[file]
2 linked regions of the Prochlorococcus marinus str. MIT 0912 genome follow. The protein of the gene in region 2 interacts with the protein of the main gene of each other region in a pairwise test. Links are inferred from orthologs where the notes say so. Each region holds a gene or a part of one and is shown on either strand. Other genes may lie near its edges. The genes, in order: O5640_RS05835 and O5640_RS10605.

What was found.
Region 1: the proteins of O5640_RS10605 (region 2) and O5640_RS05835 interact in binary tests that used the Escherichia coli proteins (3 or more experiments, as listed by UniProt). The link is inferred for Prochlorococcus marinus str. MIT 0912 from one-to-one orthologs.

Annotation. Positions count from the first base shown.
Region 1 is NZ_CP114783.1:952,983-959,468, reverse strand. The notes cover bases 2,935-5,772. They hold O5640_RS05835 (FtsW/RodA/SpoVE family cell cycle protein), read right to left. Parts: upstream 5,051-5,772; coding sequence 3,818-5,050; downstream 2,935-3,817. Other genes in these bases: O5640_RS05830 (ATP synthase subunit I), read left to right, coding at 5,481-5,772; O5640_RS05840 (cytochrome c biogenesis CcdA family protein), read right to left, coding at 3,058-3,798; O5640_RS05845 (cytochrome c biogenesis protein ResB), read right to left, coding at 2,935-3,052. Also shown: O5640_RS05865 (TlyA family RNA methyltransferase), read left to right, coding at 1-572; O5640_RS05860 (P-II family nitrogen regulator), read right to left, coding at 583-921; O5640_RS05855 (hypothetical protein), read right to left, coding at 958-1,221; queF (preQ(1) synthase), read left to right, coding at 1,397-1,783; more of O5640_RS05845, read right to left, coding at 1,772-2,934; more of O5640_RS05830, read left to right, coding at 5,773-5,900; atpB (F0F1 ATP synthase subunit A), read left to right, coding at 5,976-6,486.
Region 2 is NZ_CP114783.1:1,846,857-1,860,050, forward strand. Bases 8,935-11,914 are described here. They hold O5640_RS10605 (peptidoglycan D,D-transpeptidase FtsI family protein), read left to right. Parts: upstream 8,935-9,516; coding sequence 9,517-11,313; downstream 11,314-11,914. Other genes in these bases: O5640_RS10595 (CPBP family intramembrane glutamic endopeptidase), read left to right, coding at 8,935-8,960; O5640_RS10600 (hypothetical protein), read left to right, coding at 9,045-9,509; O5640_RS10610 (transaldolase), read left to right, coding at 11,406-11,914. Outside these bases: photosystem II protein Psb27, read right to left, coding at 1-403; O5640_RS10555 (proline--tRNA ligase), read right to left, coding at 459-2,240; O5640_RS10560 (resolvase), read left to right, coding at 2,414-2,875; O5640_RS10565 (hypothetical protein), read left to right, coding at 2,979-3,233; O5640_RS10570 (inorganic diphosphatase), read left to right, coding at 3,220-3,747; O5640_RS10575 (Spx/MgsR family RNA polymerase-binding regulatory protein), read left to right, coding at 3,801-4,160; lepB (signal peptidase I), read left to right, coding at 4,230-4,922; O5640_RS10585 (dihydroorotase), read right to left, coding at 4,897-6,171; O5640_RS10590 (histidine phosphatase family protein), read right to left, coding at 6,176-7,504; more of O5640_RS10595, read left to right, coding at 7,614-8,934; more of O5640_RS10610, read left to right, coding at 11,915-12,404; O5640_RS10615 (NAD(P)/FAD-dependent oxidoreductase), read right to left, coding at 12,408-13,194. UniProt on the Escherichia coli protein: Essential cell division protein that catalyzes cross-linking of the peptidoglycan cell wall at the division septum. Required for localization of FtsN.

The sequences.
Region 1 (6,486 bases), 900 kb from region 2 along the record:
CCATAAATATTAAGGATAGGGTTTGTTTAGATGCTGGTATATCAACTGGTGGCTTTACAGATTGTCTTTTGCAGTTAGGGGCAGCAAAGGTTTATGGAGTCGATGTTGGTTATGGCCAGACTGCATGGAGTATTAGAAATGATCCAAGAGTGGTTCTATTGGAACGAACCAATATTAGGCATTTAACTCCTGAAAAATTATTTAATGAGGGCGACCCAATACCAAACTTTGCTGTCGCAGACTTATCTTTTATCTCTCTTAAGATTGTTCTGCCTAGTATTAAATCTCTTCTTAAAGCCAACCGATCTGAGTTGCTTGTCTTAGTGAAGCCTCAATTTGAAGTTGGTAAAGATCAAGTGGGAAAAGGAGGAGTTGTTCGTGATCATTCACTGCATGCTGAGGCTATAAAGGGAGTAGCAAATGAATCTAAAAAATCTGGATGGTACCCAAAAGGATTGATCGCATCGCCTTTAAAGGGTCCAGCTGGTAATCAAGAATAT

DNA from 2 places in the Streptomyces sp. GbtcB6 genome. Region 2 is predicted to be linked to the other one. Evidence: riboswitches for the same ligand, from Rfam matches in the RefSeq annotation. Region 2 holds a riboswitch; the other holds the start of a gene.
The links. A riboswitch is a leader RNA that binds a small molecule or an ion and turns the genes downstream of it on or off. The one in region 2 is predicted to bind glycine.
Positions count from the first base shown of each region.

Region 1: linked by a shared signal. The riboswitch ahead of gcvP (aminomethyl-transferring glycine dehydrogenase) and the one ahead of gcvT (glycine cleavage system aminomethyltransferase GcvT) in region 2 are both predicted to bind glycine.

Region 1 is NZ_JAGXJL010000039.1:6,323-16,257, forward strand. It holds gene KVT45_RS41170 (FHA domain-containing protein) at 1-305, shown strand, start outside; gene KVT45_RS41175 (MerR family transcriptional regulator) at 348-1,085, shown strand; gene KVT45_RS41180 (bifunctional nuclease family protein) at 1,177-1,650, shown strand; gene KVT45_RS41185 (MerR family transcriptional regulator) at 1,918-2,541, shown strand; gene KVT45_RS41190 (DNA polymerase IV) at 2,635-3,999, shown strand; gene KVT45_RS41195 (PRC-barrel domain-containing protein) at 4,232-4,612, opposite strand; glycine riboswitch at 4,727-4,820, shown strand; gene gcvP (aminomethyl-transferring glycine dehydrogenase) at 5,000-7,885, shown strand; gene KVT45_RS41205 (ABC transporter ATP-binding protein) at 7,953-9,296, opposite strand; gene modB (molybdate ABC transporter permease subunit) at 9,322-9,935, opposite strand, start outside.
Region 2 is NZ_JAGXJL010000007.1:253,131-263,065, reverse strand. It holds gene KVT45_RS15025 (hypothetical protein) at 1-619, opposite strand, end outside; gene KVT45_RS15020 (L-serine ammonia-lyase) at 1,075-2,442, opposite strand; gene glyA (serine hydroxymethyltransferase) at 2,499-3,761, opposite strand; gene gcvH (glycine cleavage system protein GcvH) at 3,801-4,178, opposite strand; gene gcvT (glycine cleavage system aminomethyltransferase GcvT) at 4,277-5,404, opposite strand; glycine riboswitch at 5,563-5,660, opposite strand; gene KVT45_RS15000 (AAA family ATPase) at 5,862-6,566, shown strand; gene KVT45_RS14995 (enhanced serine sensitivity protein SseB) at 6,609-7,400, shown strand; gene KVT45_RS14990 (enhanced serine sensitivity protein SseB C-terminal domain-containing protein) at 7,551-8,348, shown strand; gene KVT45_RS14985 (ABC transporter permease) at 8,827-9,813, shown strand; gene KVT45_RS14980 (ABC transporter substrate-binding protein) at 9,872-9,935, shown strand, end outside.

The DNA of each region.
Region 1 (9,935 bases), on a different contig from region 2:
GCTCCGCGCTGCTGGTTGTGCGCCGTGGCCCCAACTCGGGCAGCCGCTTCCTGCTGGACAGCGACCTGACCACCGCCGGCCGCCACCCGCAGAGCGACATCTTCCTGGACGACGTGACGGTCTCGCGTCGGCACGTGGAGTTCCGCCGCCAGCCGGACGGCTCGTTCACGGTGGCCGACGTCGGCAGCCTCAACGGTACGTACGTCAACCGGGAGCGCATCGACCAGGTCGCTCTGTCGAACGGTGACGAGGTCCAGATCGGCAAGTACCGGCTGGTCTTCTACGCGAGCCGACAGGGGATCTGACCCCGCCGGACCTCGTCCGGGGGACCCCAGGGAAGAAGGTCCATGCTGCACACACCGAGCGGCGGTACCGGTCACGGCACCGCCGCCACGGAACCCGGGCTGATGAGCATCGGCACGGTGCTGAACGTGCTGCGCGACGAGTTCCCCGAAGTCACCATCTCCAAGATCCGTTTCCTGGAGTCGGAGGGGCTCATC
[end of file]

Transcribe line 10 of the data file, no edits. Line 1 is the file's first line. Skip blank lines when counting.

DNA from 2 places in the Streptomyces sp. GbtcB6 genome. Region 2 is predicted to be linked to the other one. Evidence: riboswitches for the same ligand, from Rfam matches in the RefSeq annotation. Region 2 holds a riboswitch; the other holds the start of a gene.